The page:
Balloon glows require more expertise than a single team!

Balloon glows require more expertise than a single team!


Over the years I have heard many reasons for performing some form of user acceptance testing. Some of those reasons are somewhat humorous, such as “UAT is on the checklist, therefore we have to do it” while some are profound, such as reducing risk of production failures and lack of acceptance. Regardless of the reason acceptance testing does not happen by magic, someone has to plan and execute acceptance testing.  Even in the most automated environment acceptance testing requires a personal touch and in Agile, acceptance testing is a group affair.

The agile literature and pundits talk a great deal about the need for Agile teams to be cross functional. A cross-functional Agile team should include all of the relevant functional and technical expertise needed to deliver the stories they have committed to delivering. Occasionally this idea is taken too far and teams believe they can’t or don’t need to reach beyond their boundaries for knowledge or expertise. This perception is rarely true. Agile teams often need to draw on knowledge, experience and expertise that exists outside the boundary of the team. While the scope of the effort and techniques used in Agile user acceptance testing (AUAT) can impact the number of people and teams that will be involved with Agile user acceptance testing, typically there are a four fairly stable set of capabilities that actively participate in acceptance testing.

  1. The Agile Team – The team (or teams) is always actively engaged in AUAT. AUAT is not a single event, but rather is integrated directly into every step of the product life cycle. Acceptance test cases are a significant part of requirements. Techniques such as Acceptance Test Driven Development require whole team involvement.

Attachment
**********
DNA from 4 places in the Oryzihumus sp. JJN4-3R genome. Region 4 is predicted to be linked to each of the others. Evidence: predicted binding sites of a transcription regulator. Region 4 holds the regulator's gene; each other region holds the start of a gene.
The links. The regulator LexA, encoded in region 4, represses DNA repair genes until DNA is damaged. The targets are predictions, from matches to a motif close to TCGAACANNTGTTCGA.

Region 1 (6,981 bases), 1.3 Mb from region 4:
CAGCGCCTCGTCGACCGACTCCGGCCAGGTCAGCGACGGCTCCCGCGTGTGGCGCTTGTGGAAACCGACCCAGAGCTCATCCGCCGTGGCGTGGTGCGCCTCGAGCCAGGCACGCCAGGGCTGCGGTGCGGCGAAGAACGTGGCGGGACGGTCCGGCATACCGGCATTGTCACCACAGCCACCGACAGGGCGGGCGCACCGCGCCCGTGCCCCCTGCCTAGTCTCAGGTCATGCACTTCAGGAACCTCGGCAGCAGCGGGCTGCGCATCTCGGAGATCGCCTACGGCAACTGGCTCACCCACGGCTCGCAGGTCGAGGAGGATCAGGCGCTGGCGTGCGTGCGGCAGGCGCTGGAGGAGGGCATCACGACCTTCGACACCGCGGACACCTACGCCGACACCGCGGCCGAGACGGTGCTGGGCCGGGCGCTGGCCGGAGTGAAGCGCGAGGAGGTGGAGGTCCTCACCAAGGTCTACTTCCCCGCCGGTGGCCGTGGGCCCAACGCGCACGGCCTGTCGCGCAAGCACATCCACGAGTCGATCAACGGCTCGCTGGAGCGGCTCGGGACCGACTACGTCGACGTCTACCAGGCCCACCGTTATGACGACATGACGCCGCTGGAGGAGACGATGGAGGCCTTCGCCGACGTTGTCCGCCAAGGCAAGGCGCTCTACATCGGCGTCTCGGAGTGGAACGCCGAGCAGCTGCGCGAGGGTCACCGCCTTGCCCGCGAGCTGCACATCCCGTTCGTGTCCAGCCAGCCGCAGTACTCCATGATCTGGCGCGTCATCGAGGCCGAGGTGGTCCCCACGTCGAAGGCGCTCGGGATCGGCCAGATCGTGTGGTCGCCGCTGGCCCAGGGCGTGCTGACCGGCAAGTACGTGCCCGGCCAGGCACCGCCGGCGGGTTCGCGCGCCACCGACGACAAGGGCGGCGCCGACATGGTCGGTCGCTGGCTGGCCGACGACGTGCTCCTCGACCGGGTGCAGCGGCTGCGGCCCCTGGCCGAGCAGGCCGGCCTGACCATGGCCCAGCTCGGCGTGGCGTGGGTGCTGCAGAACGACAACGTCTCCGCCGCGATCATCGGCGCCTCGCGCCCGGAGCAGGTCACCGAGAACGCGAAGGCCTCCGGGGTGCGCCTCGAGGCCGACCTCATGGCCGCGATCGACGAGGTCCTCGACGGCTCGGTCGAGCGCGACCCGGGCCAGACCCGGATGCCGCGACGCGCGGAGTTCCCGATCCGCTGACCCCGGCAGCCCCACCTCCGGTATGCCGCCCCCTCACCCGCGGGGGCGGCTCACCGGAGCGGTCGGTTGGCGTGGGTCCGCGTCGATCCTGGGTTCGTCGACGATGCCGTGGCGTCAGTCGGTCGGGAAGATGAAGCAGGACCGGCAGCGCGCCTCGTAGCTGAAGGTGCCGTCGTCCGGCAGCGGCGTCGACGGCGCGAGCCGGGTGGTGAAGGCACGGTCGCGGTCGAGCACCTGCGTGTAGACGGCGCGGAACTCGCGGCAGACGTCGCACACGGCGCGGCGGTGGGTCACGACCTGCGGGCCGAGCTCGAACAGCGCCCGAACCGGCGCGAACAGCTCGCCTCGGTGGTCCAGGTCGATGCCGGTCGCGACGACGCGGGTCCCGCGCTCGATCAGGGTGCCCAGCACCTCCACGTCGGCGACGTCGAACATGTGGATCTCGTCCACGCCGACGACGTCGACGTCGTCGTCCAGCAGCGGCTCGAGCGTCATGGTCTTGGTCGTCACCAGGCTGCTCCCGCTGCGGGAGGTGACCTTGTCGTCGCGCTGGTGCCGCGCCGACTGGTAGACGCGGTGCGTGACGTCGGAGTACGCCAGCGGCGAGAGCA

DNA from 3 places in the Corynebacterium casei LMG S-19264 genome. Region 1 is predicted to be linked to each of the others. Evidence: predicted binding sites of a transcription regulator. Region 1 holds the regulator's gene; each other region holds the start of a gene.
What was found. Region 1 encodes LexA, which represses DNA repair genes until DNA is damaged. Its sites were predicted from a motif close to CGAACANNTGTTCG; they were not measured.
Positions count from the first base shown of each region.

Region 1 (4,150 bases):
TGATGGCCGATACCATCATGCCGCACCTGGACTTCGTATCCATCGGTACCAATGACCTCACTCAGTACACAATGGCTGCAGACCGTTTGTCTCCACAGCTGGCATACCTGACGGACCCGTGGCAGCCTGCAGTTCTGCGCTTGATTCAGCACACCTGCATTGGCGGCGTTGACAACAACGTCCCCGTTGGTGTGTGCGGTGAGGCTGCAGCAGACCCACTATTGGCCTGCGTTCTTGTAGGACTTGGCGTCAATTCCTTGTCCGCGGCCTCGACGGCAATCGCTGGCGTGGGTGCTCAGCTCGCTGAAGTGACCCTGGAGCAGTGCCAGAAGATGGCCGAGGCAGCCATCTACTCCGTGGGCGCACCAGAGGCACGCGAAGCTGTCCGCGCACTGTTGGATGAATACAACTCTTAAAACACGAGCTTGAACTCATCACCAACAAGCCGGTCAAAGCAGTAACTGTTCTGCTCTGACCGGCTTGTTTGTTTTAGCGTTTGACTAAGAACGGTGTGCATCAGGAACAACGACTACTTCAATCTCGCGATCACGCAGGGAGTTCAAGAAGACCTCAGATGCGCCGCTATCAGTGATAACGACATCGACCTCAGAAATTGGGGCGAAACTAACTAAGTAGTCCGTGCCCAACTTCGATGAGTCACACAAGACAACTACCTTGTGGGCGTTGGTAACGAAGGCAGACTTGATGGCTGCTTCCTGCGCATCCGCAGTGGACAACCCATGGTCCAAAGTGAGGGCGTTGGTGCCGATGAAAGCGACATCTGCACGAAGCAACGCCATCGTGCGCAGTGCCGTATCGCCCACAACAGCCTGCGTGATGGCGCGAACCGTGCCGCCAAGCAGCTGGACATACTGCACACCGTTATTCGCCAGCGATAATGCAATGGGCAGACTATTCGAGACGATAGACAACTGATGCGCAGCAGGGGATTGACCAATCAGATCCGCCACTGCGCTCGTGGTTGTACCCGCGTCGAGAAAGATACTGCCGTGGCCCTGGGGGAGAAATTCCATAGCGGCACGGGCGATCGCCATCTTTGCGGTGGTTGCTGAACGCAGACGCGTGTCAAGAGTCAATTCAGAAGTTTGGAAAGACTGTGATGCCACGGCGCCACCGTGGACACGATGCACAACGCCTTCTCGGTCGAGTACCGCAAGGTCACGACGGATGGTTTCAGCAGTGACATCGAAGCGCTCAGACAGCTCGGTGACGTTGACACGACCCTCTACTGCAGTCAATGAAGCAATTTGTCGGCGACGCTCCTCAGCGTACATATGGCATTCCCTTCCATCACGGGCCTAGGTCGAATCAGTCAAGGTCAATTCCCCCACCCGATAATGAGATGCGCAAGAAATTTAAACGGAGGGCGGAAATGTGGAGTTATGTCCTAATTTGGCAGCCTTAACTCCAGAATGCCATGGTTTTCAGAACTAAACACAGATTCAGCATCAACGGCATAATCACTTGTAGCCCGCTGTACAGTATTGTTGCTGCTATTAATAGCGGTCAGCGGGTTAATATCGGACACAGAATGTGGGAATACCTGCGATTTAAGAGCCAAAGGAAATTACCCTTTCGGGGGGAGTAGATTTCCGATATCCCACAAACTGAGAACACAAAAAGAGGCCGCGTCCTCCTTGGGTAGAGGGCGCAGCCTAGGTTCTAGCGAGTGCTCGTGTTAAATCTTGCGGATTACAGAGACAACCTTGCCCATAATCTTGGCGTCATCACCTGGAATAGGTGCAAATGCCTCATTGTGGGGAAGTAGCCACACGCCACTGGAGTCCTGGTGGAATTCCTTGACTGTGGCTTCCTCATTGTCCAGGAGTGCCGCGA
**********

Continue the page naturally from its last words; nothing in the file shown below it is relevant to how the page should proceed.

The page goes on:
2. Product Owner/Product Management – The product owner is the focal point for AUAT activities. The product owner acts as a conduit for business knowledge and needs into the team. As efforts scale up to require more than a single team or for external software products, product management teams are often needed to convey the interrelationships between features, stories and teams.
  3. Subject Matter Experts/Real users – Subject matter experts (SMEs) know the ins and outs of the product, market or other area of knowledge. Involving SMEs to frame acceptance test or to review solutions evolve provides the team with a ready pool of knowledge that by definition they don’t have. Product owners or product management identify, organize and bring subject matter expertise to the team.
  4. Test Professionals/Test Coaches – AUAT is real testing, therefore everyone that is involved in writing and automating acceptance test cases, creating test environments and executing acceptance testing needs to understand. Test coaches (possibly test architects, also) are very useful to help everyone involved in AUAT regardless of technique to test effectively.

Over the years, who participated in user acceptance testing was as varied as the reason people said they were doing acceptance testing. Sometimes development teams would “perform” acceptance testing as proxy for the users. Other times software would be thrown over the wall and SMEs and other business users would do something that approximated testing. AUAT takes a different approach and builds it directly into the product development flow. Integrating UAT into whole the flow of developing requires that even the most cross-functional team access a whole cavalcade of roles inside and outside of the team to ensure that AUAT reduces the chance of doing the wrong thing and at the same time reduces the chance of doing the right thing wrong.